Guilty as charged. I lost 9 hours of annual leave at the end of 2018 due to max carryover. In my defense, that 9 hours was allocated to Christmas Eve months in advance. However, at the last minute, my employer gave that day enterprise-wide and my leave balance was credited. Looking back, I suppose I may have been able to act quickly and re-allocated that leave around New Years, but I had a pile of work waiting for me come Jan 2nd.

    Guess who just scheduled 4 weeks of leave for 2019?

  9. We are literally killing our selves – the constant grind wears us down like no other and the constant push crushes our souls. I see it in myself and in my patients and more worrisome, my physician peers.

    What to do: take time for yourself – daily, monthly, yearly. Figure is out for yourself. I can’t do it for you.

    We are approaching FI within the next five years and will hopefully be relocating. I’m tired of living a life where my kids are growing up thinking it’s notmal for everyone to drive a Lexus, go to Whole Foods for dinner and stay on the beach for vacation. I’ve never been more content in my life then when I was fighting wildfires in the summers for college money. Flying around in helicopters, getting paid to camp out and work out, all while being surrounding by individuals whose main sense of self worth is hard work and getting the job done is a powerful experience. The military was a close second. Working on a ranch in high school a close third. I’m praying we can move to an area where my kids can learn what hard work is, how to treat all classes of people equally and truly make a difference. If they can do that, they will truly be rich.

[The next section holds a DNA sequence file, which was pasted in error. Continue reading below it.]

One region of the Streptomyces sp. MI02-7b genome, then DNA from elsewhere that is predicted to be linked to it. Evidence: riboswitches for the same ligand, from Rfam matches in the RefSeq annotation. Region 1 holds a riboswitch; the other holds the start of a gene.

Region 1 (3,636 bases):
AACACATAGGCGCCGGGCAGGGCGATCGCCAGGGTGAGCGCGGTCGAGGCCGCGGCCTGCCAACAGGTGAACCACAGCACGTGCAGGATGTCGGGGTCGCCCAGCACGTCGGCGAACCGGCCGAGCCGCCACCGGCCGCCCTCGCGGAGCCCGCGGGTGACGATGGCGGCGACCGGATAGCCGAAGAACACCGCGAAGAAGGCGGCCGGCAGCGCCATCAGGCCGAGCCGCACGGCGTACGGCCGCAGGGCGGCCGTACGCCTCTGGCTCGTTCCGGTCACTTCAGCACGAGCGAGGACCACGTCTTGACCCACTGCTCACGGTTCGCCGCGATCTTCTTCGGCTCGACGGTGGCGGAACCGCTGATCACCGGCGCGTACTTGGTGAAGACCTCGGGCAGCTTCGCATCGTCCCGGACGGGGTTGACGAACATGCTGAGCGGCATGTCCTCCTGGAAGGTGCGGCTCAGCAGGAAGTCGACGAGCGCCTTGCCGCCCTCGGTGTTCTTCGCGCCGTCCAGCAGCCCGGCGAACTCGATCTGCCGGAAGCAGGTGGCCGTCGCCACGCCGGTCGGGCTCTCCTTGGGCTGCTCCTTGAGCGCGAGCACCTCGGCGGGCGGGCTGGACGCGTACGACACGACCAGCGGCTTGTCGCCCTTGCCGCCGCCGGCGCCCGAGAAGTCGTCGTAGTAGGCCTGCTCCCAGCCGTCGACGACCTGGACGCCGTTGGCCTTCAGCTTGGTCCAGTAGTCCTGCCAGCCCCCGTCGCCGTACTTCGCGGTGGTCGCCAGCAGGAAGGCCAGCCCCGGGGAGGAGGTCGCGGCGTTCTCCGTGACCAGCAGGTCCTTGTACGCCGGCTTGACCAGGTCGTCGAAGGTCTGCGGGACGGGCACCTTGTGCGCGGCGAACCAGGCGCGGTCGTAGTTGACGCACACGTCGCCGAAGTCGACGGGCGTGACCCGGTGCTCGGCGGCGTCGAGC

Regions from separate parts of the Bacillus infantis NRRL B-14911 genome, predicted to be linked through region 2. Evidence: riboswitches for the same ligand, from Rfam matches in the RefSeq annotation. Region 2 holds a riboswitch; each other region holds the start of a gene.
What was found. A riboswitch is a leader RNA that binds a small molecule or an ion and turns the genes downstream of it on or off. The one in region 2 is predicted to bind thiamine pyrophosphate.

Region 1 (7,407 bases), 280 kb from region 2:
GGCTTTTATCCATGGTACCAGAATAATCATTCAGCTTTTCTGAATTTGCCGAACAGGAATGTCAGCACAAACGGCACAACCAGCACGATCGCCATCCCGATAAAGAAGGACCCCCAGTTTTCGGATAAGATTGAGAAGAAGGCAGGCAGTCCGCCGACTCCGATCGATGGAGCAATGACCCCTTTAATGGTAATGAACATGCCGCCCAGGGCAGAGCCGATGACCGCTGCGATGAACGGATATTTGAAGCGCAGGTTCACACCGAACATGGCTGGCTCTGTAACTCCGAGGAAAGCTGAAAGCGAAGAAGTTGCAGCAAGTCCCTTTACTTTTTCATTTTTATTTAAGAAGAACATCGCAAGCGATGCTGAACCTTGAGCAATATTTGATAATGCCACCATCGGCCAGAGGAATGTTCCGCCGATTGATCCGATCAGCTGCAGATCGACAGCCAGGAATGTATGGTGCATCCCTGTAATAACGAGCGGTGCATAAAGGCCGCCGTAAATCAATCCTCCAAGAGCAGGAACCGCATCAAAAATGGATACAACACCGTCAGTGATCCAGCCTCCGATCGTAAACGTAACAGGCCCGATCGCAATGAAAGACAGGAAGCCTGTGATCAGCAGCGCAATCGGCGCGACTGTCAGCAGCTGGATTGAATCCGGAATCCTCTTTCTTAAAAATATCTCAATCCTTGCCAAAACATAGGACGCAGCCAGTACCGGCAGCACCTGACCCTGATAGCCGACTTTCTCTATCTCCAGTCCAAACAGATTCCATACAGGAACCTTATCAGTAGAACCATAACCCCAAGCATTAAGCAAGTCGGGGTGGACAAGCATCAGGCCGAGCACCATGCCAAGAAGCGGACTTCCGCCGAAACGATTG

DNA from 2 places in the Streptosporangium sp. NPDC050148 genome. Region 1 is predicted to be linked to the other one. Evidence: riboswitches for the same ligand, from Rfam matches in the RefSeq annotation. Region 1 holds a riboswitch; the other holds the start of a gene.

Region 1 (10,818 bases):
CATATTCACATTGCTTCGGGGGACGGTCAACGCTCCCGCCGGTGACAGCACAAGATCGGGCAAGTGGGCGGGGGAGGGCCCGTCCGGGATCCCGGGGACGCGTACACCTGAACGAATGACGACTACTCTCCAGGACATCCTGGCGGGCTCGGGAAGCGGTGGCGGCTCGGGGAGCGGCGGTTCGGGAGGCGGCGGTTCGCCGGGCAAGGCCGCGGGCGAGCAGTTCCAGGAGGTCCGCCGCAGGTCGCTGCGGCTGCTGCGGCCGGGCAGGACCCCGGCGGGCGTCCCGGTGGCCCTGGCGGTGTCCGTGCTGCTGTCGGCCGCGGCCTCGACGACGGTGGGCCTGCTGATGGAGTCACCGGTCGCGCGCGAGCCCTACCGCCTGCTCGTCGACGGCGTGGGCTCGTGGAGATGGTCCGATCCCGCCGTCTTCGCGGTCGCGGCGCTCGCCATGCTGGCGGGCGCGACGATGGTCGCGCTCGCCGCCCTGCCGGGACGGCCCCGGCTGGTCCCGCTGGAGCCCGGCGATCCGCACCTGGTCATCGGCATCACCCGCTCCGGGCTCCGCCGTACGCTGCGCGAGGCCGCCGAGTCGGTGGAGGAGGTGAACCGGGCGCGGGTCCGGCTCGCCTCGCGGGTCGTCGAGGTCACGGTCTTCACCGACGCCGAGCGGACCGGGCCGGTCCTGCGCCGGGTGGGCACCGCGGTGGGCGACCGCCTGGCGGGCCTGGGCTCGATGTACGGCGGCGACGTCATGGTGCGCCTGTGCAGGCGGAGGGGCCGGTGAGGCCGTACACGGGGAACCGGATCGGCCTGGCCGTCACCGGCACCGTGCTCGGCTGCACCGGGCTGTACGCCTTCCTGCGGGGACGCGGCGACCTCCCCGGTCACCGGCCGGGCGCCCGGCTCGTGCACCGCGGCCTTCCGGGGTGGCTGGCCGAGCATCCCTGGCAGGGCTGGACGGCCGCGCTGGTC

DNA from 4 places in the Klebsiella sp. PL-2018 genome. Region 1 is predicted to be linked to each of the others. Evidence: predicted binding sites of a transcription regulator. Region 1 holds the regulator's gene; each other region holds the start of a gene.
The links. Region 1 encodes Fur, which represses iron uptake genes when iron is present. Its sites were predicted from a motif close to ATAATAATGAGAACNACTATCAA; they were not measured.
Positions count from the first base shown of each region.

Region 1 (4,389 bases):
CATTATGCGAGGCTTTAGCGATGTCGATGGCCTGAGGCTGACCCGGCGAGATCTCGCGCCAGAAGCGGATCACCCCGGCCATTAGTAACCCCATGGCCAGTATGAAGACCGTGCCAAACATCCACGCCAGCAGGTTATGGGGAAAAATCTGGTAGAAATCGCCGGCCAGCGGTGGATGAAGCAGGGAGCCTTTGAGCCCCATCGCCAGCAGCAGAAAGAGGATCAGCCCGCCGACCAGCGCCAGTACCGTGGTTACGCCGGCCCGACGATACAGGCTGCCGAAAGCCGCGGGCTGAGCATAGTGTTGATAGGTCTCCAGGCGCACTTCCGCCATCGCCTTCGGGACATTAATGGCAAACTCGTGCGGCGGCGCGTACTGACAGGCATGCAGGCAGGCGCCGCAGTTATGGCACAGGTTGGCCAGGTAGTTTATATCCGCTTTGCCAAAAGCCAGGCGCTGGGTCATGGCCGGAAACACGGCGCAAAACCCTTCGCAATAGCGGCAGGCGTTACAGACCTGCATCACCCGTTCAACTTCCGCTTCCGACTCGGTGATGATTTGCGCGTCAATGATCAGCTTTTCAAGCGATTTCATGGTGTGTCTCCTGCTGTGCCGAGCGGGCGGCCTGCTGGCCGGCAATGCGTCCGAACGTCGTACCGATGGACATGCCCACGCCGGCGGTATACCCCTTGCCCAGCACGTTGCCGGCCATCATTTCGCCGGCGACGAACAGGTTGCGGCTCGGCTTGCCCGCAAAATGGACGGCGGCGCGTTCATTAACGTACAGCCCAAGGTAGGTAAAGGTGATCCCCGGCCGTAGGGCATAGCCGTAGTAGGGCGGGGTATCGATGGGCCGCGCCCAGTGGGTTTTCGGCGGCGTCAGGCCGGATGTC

10. About 5 years ago my work got rid of sick days and gave everybody an extra week off. It removes any stigma from using them: I don’t need to tell anybody I’m feeling depressed or have a stomach ache, it’s just my time to take as needed/wanted.

    Anxiety/stress is the chief cause I’d want to take a mental health day, but that’s frequently caused by something important at work that prevents me from taking the time. So in cases like mine where I’m lucky enough to not have a serious mental illness, I try to develop ways of releasing stress, try to take regular time off, try to have things to look forward to so that I can stay as healthy/relaxed as I can when times get tough. Preventive measures rather than cures.

  11. I feel lucky to work for an employer (and a manager) that promotes a good work/life balance. Yes, there are high expectations of everyone to perform at a high level – but nobody bats an eye when someone takes time off for being sick. It’s never an issue if you have to work from home because your child is sick (or even if school is closed). I’m sure for the under-performers there might be more oversight but I’m happy with what I do and I think my company treats me well. Most days I can leave at 430 to pick up my 4 year old from school. Sure, that means once or twice a week I may log on in the evening for another 30-90 minutes but I think thats a worthwhile tradeoff (as opposed to getting home as he’s going to bed).